Date: April 3rd, 2017
By: Gina Desiderio
Healthy Teen Network joins the American Public Health Association in celebrating National Public Health Week 2017 this week, as well as the American Academy of Pediatrics in supporting #healthycommunities. We promote better outcomes for adolescents and young adults by advancing social change, cultivating innovation, and strengthening youth-supporting professionals and organizations. This week, and every week, we advocate for a holistic approach, or Youth 360°, to supporting and empowering young people because how and where youth live, learn, and play matters…and needs to be addressed to achieve better outcomes.
Teen pregnancy/HIV/STI prevention originates from a disease prevention public health model; it is not holistic health promotion. Rather, it is about risk reduction and counting negative outcomes. Certainly, healthy sexual behaviors are promoted, but often, the prevention model is shortsighted when compared to the greater concept of comprehensive sexuality education. Worse, this model can be stigmatizing for young people who do become pregnant and choose to parent. And yet, we should want (at least Healthy Teen Network passionately believes) to support and empower our young people to mature into adults fully prepared to lead healthy, sexual lives. Yes, we said sexual…because this is part of healthy adolescent development.
Of course, it is easier to quantify pregnancy, birth, HIV, and STI rates. It is easy to develop a logic model with SMART objectives tied to these quantifiable outcomes. Funders often tend to prefer these kinds of projects, where it is easy to tally the outcomes and focus on the same data we have always relied on. Thus, funding reinforces this disease prevention public health model, and what is funded is implemented, to the detriment of health promotion.
But why is that? Why can’t we focus on promoting healthy sexual development—for adolescents, for young adults, for adults? Why must we focus on the negative, on risk, on prevention, to be heard and to be funded? Furthermore, the solution for prevention, too often, is to focus on the individual. Certainly, an individual’s actions do matter, and a great deal can be accomplished through education, but we cannot address disparities without examining racism and other systemic inequalities and going beyond the individual. It is also much easier to prescribe more education, more services, even working to increase access, than it is to consider the more complicating factors that come into play when we are talking about health outcomes.
These factors, or social determinants of health, include access to health care, equitable education and employment opportunities, and more. Whether the issue is teen pregnancy/HIV/STI prevention or more holistic adolescent sexual and reproductive health, we cannot have a true understanding without considering the social determinants of health and how systems of inequality perpetuate health disparities. That’s reproductive justice. That’s human rights.
We see the focus on the individual in so many ways: The unjust idea that if one cannot afford the astronomical costs of quality childcare, or unpaid parental leave, then one is not fit to be a parent… The idea of buying a house in a certain zip code or school district to privilege one’s children, while it is acceptable that children in other zip codes will not have access to the same kind of equality education… The lack of insight into the systemic inequalities that create cycles of poverty because once young people who get pregnant choose to parent, society does not want to help them succeed with flexible supports for finishing school… These are all examples where we blame the individual without considering privilege, racism, and other systems of inequality that make it impossible for everyone to have equal opportunity to learn, to grow, to thrive. These are issues of human rights, of reproductive justice.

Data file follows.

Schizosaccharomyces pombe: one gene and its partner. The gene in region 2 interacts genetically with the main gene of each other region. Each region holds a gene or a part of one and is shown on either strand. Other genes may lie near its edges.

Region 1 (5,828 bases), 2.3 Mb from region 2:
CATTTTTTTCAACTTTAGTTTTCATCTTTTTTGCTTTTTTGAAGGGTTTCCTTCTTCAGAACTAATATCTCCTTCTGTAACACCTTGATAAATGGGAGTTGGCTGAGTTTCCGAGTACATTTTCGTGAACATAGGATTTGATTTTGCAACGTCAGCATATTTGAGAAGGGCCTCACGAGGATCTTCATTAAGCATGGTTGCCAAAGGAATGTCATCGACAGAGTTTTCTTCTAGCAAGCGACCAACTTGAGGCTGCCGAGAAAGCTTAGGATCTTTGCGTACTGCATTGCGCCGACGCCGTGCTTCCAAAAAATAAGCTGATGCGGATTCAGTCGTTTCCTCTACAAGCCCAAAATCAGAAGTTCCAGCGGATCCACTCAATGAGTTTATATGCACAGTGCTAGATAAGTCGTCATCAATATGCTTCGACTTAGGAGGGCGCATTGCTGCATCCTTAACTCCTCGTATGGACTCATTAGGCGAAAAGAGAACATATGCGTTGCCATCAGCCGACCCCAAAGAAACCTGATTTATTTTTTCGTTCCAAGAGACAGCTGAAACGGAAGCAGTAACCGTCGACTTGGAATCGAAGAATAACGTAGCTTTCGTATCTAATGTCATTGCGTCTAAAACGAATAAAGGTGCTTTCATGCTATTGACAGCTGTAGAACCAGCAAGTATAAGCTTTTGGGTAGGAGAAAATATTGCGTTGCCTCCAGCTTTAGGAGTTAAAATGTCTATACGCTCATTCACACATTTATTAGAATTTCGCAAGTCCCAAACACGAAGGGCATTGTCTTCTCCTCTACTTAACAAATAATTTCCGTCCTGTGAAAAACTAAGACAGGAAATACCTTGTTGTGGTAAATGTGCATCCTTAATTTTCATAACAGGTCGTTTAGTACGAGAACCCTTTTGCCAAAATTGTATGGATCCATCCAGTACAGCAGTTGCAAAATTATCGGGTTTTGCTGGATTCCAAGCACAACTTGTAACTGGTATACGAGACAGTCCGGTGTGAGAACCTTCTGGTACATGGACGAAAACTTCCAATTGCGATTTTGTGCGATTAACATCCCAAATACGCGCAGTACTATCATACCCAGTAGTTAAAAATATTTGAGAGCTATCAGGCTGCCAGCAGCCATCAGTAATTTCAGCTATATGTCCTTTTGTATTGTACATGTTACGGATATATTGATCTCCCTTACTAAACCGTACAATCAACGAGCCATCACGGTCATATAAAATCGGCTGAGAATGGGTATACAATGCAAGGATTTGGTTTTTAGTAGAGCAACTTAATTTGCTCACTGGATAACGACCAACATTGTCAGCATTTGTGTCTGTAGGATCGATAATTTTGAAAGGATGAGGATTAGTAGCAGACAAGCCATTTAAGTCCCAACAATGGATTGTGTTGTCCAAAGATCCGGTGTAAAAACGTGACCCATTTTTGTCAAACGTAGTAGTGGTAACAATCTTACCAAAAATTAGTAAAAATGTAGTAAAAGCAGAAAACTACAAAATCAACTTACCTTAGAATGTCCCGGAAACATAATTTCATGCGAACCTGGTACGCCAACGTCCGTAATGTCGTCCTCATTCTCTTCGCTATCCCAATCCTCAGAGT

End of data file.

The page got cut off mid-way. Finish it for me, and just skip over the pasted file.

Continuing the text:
We have so much evidence about systemic inequalities and disparities, about the importance of the social determinants of health, yet this pervasive disconnect between the evidence and the idea that it only comes back to the individual is key in developing effective, positive messaging that can be a catalyst for social change in support of reproductive justice.
To change this conversation and support organizations to move beyond the individual to consider these other critically important factors, Healthy Teen Network developed Youth 360°: How and Where Youth Live, Learn, and Play Matters. We use Youth 360° to help organizations and professionals advocate for and plan interventions that integrate the social determinants of health to have a greater impact on systemic inequalities.
Support for the Youth 360° approach for health promotion is building among direct service providers, sex educators, and funders. The idea that if we want to effect change, and more importantly, address disparities, we need to move beyond the individual, is gaining traction. We continue to hear from you, our members, about how you have successfully worked to engage new kinds of partners to build healthy communities and address social determinants of health. We want to continue to hear from you (consider sharing your organization’s story here). We will be focusing on social determinants related to social norms and culture at our annual national conference in October, where we will continue the conversation (and we hope you’ll join!).
How do you work to build healthy communities? How do you do Youth 360°?
About the Author
Gina Desiderio, Healthy Teen Network Director of Communications, has over 10 years of capacity-building and project management experience, supporting professionals to provide programs and services to empower youth to thrive.